Comics: The Unwritten, reviewed by Tim Hershey!

The Unwritten vol. 1, Tommy Taylor and the Bogus Identity, by Mike Carey and Peter Gross, DC/Vertigo

The Unwritten is a series in the “genre”  of Fables: literature climbing into the “real” world. However, The Unwritten takes a slightly different path than Fables, which keeps it different enough to be interesting. Since I enjoy Fables, and, since Bill Willingham provided the Introduction, I figured I would try it. Tom Taylor is the son of a famous author who wrote several books “starring”  Tom. The character of “Tommy Taylor”, in the books, is much like Harry Potter, but Tom wants to live his own life, even though the fanaticism about the books is his only source of income. Life changes, though, when it becomes important to ask if “Tommy’s” life is just fiction, or if Tom is truly part of the magical world described in his father’s books. The first 4 issues introduce Tom and his possibly changing life, while the fifth issue gives a glimpse into the “mythology” of the series.

I’ve read Mike Carey’s X-Men stuff, but I was underwhelmed with it. This is my first book of his from Vertigo, for which he is much better known, and I hoped that reading something without super-heroes might give me a better glimpse into his work. I enjoyed the opening issue, and its tongue-in-cheek look at fandom and the convention world. Fans can be freaky, and Carey did an excellent job of showing that as a big part of Tom’s life. As it turns out, Tom’s only “skill” in life is knowing where and when different literary works were created, a gift that his father gave him before he disappeared. We’re slowly given hints that reality may not be what Tom perceives, and that the adventures of “Tommy” may be more important that he guessed, and that his “literary knowledge” might be something more. Carey does a good job of leaving a trail of crumbs that are going to be very important. I just don’t know what they lead to, yet. Though, I think the last issue (the mythology issue) gives a huge look into what might be going on. Not a bad read, and I officially want to know “what the deal is” with Tom and “Tommy”.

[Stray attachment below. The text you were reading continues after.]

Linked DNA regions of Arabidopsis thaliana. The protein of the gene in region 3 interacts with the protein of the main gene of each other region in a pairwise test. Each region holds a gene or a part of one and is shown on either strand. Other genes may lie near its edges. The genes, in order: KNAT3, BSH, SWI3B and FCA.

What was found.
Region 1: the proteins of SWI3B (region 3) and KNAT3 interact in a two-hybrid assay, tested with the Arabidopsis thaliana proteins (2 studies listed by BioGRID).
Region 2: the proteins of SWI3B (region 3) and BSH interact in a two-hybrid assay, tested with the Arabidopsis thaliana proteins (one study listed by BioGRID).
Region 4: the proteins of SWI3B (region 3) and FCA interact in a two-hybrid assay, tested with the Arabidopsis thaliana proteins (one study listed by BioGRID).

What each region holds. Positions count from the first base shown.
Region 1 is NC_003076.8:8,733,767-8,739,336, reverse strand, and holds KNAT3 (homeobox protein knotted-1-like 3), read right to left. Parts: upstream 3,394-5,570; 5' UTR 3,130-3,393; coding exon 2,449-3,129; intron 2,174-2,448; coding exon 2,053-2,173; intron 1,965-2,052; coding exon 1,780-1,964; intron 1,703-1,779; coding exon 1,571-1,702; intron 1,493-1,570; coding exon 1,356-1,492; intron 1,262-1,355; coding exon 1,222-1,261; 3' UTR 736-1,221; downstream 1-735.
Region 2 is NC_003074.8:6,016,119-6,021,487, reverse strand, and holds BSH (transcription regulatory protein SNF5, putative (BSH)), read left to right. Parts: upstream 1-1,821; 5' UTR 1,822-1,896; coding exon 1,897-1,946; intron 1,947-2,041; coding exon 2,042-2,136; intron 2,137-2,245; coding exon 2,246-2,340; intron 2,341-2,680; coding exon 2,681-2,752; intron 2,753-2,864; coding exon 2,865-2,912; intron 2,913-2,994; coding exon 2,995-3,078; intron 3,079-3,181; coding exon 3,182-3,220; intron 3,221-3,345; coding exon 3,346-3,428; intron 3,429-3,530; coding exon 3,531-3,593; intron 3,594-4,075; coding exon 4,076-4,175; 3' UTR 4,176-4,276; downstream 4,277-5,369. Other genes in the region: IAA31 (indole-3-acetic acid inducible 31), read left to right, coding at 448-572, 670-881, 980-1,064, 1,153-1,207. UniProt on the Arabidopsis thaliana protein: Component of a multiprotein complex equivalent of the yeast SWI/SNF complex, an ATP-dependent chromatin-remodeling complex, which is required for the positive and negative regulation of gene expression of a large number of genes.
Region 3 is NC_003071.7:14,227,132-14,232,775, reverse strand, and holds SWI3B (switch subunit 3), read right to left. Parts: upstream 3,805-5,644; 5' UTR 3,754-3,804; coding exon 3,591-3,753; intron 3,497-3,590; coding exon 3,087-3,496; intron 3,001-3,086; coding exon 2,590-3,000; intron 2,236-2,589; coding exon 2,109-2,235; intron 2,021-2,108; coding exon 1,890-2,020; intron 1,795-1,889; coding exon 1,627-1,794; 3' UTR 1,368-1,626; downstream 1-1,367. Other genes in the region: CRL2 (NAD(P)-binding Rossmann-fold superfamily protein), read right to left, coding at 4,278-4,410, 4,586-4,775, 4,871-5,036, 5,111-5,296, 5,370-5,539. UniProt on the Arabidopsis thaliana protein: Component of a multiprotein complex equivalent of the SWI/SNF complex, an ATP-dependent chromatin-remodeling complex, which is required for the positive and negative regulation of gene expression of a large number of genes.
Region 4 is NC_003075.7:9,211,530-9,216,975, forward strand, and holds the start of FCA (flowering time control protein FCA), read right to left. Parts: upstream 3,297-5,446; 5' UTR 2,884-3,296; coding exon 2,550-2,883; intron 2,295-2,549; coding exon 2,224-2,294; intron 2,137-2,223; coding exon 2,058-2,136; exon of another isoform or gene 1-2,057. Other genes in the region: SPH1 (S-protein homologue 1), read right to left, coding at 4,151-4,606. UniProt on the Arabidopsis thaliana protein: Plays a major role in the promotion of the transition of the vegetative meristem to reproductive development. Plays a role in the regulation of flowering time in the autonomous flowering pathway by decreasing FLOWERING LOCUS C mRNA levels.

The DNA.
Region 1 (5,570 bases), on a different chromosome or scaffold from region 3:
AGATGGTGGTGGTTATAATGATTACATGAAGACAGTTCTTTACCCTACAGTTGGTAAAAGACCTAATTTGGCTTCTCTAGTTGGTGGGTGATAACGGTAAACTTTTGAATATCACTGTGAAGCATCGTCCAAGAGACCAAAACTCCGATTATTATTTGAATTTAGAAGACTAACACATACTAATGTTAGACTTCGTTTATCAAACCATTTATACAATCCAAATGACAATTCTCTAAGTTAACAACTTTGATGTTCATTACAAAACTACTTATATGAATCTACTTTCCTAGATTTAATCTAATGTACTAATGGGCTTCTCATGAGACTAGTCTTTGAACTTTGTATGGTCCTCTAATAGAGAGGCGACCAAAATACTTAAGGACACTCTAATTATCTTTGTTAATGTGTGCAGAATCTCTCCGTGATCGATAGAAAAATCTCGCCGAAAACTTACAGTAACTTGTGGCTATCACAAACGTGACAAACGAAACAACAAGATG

This is only the second book of Peter Gross’  that I’ve read, the first being Chosen (with Mark Millar). Gross and Carey have worked together, a lot, so I figured this is probably exactly what they want The Unwritten to look like. In truth, I barely remember how Chosen looked, so I came into The Unwritten’s art without much prior thought. I think I’m a little disappointed. It’s not a problem with storytelling, as I didn’t notice any glaring issues. I think his art isn’t bad, but I think I want a little more weight from him. The style isn’t bad, but it’s light. I actually like the “Tommy Taylor” adventure style better than his “real world” style. He goes a little lighter, for the fantasy world, and it looks right. But, I think he might do better with a little more difference between the looks. The two worlds can’t be confused, because of how the fantasy world is featured, so it’s not a mechanical problem for the book. I just think it might look better with a greater divide between the two worlds. Of course, considering that the story is hinting of a connection between the world of fantasy and the real world, perhaps this is an important part of the storytelling…

I fully intend to pick up the next volume in this series. I want to know what happens next for Tom, but I think I want to know more from the “literary past” (hinted at in the fifth issue), even more!

Posted in : Comics
Tags: , , , , , , , , , ,

1 Comment to “Comics: The Unwritten, reviewed by Tim Hershey!”

Add Comments (+)

  1. JD (Host) says:

    Nice! Speaking of Introductions, I was in a Barnes & Noble YEARS ago, and came across a graphic novel that had a pull-quote from the inside introduction by Kevin Smith that said something like “Better than going to the movies”. That happened to be PREACHER, so I feel ya on picking something up just because of the intro author.

    I gave the first issue of this a try, but didn’t bother picking up any other issues, though after your review, I’ll give it a read!

Leave a Reply